After a few years off to go to school, I was recruited to take over all responsibilities of a three county daily newspaper photo staff. I routinely worked closely with government, civic and industry leaders and was responsible for all spot news, civic, social and political events, and sports. I was also counted on to produce regular feature work as well. It was during this time that I received the National Press Photographers Association Photographer of the Month award, at age 19, for spot news coverage of an 8 story Hotel fire which claimed 2 lives.
During this time, I started working as a stringer for the Associated Press, providing spot news and sports coverage, including covering President Jerry Ford and other political candidates. I routinely covered the Pittsburgh Steelers, the Pittsburgh Panthers, and the Penn State Nittnay Lions games, as well as all the local high school sports and tournaments. I covered all forms of natural disasters such as hurricanes, tornadoes, and fires, as well as catastrophes including aircraft (the FAA suffered a DC-10 crash during an airport dedication), train, and automotive accidents, as well as industrial, commercial, and residential fires and explosions. I covered Formula One Grand Prix, Stock Car, Drag and Horse racing events, and soon came to be recognized for my outstanding sports photography. And, if you had occasion to see a syndicated news service photo of “Punxsutawney Phil,” the groundhog who annually makes his weather prognostications from “Gobblers Knob” in Punxsutawney, Pennsylvania during the mid nineteen seventies or early nineteen eighties, you’ve seen my work.
It was at this time that I got into specialized high speed and low to non-existent light photos of the glass manufacturing process for corporate annual reports and developmental procedures for Brockway Glass, then the second largest glass manufacturer in the world. I have photographed countless weddings and model portfolios, and came to specialize in “close-up” photography, with many images used on theme calendars and in magazines.
My love of music was clear even then, as I photographed many bands and concerts in both in-door and out-door venues. My knowledge of push processing proved indispensable to this end, allowing my work to appear on album covers, magazines and in the news media. I even got a letter from Anna-Lou “Annie” Leibovitz of Rolling Stone Magazine about my concert work.
I have been called upon by numerous agencies to provide videography (Bennetton Fashion in particular) and have provided spot news footage for local television networks. During this time, I taught all aspects of photography, from history, theory, and applications, to hands-on shooting and processing at a private high school in central Pennsylvania for two years.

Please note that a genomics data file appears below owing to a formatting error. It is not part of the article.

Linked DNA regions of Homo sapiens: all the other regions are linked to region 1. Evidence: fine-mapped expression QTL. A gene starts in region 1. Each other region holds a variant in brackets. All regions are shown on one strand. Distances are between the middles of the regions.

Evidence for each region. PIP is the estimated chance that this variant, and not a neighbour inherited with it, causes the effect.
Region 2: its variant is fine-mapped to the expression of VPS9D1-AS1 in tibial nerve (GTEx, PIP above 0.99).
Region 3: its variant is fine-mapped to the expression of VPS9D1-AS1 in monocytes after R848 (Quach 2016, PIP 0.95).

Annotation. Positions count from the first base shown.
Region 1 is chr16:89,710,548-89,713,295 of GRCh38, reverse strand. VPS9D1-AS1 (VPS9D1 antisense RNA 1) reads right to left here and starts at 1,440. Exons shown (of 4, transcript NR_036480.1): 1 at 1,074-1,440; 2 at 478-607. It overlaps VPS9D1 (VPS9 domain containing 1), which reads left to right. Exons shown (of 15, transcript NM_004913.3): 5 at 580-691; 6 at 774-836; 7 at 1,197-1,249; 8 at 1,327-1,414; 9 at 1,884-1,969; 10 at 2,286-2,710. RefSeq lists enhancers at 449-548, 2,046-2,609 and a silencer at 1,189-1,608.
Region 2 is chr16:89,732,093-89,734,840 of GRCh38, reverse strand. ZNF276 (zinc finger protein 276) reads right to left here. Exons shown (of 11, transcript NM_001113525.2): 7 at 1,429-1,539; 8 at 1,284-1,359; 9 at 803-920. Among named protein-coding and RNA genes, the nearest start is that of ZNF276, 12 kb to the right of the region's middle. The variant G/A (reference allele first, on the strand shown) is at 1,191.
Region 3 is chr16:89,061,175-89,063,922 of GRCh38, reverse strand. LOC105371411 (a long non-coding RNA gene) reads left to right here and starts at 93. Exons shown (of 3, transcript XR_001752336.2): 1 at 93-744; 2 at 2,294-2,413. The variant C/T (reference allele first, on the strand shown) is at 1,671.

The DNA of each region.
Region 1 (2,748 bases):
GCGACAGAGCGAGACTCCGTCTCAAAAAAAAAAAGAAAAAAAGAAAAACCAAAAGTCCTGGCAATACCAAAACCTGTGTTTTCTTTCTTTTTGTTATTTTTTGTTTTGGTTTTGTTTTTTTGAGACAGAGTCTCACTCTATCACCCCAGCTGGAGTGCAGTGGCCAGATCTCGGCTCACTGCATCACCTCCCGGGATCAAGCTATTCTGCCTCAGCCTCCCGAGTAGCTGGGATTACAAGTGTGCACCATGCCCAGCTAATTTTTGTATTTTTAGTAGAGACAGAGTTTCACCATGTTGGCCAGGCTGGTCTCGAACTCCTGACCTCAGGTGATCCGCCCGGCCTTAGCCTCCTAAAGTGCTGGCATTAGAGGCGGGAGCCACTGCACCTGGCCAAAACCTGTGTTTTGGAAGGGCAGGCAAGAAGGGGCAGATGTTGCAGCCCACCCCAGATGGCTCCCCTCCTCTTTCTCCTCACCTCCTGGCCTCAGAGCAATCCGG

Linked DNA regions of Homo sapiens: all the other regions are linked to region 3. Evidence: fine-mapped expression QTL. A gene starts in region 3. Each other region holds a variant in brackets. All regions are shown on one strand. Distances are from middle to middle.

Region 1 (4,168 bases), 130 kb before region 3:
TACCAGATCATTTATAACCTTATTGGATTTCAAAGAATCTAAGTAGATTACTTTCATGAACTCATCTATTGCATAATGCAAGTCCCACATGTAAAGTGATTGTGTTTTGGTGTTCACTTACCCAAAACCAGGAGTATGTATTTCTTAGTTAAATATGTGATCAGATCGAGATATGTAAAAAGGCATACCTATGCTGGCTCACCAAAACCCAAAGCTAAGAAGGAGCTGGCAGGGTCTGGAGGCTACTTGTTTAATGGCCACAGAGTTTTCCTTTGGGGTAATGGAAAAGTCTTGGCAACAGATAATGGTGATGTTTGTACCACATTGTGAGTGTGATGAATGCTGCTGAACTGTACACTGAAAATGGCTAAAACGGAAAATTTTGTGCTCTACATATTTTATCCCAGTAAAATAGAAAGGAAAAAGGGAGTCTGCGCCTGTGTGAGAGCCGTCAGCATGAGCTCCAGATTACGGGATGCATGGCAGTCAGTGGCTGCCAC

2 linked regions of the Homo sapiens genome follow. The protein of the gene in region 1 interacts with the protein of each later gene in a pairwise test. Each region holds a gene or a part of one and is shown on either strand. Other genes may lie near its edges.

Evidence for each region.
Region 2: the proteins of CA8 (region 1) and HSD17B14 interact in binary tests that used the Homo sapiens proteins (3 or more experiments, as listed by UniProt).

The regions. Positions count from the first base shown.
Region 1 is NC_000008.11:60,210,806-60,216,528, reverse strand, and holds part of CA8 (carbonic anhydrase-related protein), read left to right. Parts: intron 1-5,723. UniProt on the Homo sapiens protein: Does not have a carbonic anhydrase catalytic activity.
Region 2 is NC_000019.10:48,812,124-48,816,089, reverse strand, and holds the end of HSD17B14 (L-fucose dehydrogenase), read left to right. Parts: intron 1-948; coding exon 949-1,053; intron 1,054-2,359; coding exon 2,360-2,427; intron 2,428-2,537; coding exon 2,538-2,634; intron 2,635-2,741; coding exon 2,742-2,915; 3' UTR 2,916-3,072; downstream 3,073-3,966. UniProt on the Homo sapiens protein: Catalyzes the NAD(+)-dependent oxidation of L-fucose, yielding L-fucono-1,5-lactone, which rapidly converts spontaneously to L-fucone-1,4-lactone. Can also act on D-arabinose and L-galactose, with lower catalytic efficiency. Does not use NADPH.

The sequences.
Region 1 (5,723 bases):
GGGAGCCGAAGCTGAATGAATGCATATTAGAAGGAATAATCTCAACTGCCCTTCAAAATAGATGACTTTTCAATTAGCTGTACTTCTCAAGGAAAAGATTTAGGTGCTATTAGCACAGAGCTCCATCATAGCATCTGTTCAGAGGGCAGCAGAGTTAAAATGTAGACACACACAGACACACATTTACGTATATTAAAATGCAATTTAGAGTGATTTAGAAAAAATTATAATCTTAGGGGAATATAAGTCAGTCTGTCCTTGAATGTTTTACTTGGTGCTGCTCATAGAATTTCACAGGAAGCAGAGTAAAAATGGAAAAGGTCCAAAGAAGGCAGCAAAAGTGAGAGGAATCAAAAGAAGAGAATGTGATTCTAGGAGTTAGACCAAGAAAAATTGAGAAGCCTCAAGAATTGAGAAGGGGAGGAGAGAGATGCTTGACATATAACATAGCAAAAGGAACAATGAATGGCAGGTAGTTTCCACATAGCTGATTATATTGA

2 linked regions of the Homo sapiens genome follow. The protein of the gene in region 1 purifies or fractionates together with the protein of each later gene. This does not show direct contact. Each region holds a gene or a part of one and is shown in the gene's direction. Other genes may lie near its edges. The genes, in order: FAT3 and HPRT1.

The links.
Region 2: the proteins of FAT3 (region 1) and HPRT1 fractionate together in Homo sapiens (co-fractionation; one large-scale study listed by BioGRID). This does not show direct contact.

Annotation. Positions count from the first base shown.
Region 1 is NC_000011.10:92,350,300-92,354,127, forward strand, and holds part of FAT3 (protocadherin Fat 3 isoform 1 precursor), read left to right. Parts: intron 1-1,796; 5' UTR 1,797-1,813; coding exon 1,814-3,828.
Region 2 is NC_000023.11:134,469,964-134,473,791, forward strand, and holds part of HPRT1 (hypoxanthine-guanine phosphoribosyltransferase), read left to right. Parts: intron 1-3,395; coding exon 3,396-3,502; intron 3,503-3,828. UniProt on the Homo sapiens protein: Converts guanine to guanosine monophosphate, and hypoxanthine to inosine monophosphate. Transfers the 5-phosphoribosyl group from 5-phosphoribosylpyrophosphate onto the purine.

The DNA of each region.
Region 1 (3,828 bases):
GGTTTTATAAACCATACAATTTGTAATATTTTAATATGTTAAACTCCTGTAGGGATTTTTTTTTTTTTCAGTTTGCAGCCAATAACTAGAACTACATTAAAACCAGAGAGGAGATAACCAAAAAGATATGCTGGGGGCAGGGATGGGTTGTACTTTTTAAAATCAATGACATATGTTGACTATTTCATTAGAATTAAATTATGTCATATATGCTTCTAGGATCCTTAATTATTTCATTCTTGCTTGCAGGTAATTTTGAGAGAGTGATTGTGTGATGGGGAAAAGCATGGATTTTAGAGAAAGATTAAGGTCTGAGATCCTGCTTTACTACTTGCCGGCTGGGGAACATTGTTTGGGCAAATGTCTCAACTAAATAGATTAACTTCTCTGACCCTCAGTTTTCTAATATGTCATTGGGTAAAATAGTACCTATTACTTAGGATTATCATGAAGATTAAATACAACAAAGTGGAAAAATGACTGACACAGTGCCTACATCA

It was a great time, one that netted me many blue ribbons from shows, several album jacket photos, magazine covers, and a national award. I still love photography, but with the pressing responsibilities of my family, my day job as in IT Engineer at the University of Notre Dame, and my audio fetish, something had to take a back seat. Oh well, maybe after I retire! ;-D
Blue Ribbon winner, DuBois High School Basketball Playoff, circa 1975
My vintage “Blue Max.” Though it was minted after
WWII, it was created from the original die’s, Circa 1975
Little Girl on Slide, circa 1979
My sister Bobbi and I walked from Ground Zero across the Brooklyn Bridge (May, 2002)
A view of the Brooklyn Bridge from Pearl St., heading toward the South Street Seaport (May 2007)
Fr. Myers Beach, Florida, immediately after Katrina had stormed through (August, 2005)
Bocce in Washington Square Park, near the campus of New York University (May 2007)
For a Fall Fashion edition, circa 1975
Graduation portrait, circa 2007
The base of the Wall Fountain in Trump Tower, 6th Avenue, New York City (May 2007)
Starry Night, probably Vincent Van Gogh’s most famous painting, was painted while he was in an Asylum at Saint-Remy in 1889, Metropolitan Museum of Art (May 2007)
The unscathed Trinity Church right at ground zero (June, 2002)
Looking up at the skylight of the Guggenheim Museum (May 2007)
The Metropolitan Opera House at Lincoln Center (May 2007)
Industrial work for Brockway Glass, circa 1977
Only One Way, circa 1976
Flowing water, contest winner, circa 1977
My sister’s home in Armonk (June 2002)
Hard Rock Hotel, Times Square, New York City (May 2007)
The Village Vanguard, on Perry Street and 7th Ave (May 2007)
For a Fall Fashion Edition, circa 1976.
The Sphinx of Hapshetsut, 1479 BC, Metroplitan Museum of Art (May 2007)
Ships in the East River, with the Statue of Liberty to the right (June, 2002)
Belvedere Castle in Central Park (May 2007)
“The Spirit of Pigcinnati,” by Patricia Renick – Cincinnati/Kentucky Airport (Jan 8, 2007)